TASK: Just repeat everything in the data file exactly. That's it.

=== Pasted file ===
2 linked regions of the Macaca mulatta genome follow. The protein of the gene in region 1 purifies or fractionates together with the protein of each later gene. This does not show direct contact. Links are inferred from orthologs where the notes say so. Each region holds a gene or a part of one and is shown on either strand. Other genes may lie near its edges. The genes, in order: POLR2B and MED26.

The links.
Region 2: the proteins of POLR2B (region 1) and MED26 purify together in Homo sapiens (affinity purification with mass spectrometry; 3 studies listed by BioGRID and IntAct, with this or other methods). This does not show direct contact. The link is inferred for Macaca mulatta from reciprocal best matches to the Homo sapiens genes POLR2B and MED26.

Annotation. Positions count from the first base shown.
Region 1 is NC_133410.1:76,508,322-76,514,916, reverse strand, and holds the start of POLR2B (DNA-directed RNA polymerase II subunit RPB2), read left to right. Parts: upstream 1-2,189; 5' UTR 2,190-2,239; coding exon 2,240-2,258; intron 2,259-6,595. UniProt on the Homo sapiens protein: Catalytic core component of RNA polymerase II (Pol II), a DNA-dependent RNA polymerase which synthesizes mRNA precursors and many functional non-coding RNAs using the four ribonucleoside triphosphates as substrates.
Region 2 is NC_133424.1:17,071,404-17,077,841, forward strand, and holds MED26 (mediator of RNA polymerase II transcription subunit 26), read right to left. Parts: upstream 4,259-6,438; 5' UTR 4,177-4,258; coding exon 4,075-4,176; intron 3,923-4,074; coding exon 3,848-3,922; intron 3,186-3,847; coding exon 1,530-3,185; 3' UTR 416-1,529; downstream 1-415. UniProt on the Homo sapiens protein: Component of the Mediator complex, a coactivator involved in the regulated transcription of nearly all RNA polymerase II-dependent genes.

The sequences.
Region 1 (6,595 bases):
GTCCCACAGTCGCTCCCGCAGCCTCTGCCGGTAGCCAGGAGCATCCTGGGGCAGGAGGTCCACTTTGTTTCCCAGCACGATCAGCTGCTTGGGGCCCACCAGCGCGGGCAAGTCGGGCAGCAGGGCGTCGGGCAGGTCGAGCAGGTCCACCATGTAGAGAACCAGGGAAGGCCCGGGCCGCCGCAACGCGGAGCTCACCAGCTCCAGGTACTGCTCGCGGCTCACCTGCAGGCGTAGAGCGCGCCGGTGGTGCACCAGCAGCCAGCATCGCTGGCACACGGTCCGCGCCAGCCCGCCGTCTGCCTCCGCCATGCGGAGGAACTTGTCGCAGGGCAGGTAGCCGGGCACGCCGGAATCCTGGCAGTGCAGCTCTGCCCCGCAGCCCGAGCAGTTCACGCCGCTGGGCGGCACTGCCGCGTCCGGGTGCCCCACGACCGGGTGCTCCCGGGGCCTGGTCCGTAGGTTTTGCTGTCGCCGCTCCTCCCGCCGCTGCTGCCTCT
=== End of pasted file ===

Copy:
2 linked regions of the Macaca mulatta genome follow. The protein of the gene in region 1 purifies or fractionates together with the protein of each later gene. This does not show direct contact. Links are inferred from orthologs where the notes say so. Each region holds a gene or a part of one and is shown on either strand. Other genes may lie near its edges. The genes, in order: POLR2B and MED26.

The links.
Region 2: the proteins of POLR2B (region 1) and MED26 purify together in Homo sapiens (affinity purification with mass spectrometry; 3 studies listed by BioGRID and IntAct, with this or other methods). This does not show direct contact. The link is inferred for Macaca mulatta from reciprocal best matches to the Homo sapiens genes POLR2B and MED26.

Annotation. Positions count from the first base shown.
Region 1 is NC_133410.1:76,508,322-76,514,916, reverse strand, and holds the start of POLR2B (DNA-directed RNA polymerase II subunit RPB2), read left to right. Parts: upstream 1-2,189; 5' UTR 2,190-2,239; coding exon 2,240-2,258; intron 2,259-6,595. UniProt on the Homo sapiens protein: Catalytic core component of RNA polymerase II (Pol II), a DNA-dependent RNA polymerase which synthesizes mRNA precursors and many functional non-coding RNAs using the four ribonucleoside triphosphates as substrates.
Region 2 is NC_133424.1:17,071,404-17,077,841, forward strand, and holds MED26 (mediator of RNA polymerase II transcription subunit 26), read right to left. Parts: upstream 4,259-6,438; 5' UTR 4,177-4,258; coding exon 4,075-4,176; intron 3,923-4,074; coding exon 3,848-3,922; intron 3,186-3,847; coding exon 1,530-3,185; 3' UTR 416-1,529; downstream 1-415. UniProt on the Homo sapiens protein: Component of the Mediator complex, a coactivator involved in the regulated transcription of nearly all RNA polymerase II-dependent genes.

The sequences.
Region 1 (6,595 bases):
GTCCCACAGTCGCTCCCGCAGCCTCTGCCGGTAGCCAGGAGCATCCTGGGGCAGGAGGTCCACTTTGTTTCCCAGCACGATCAGCTGCTTGGGGCCCACCAGCGCGGGCAAGTCGGGCAGCAGGGCGTCGGGCAGGTCGAGCAGGTCCACCATGTAGAGAACCAGGGAAGGCCCGGGCCGCCGCAACGCGGAGCTCACCAGCTCCAGGTACTGCTCGCGGCTCACCTGCAGGCGTAGAGCGCGCCGGTGGTGCACCAGCAGCCAGCATCGCTGGCACACGGTCCGCGCCAGCCCGCCGTCTGCCTCCGCCATGCGGAGGAACTTGTCGCAGGGCAGGTAGCCGGGCACGCCGGAATCCTGGCAGTGCAGCTCTGCCCCGCAGCCCGAGCAGTTCACGCCGCTGGGCGGCACTGCCGCGTCCGGGTGCCCCACGACCGGGTGCTCCCGGGGCCTGGTCCGTAGGTTTTGCTGTCGCCGCTCCTCCCGCCGCTGCTGCCTCT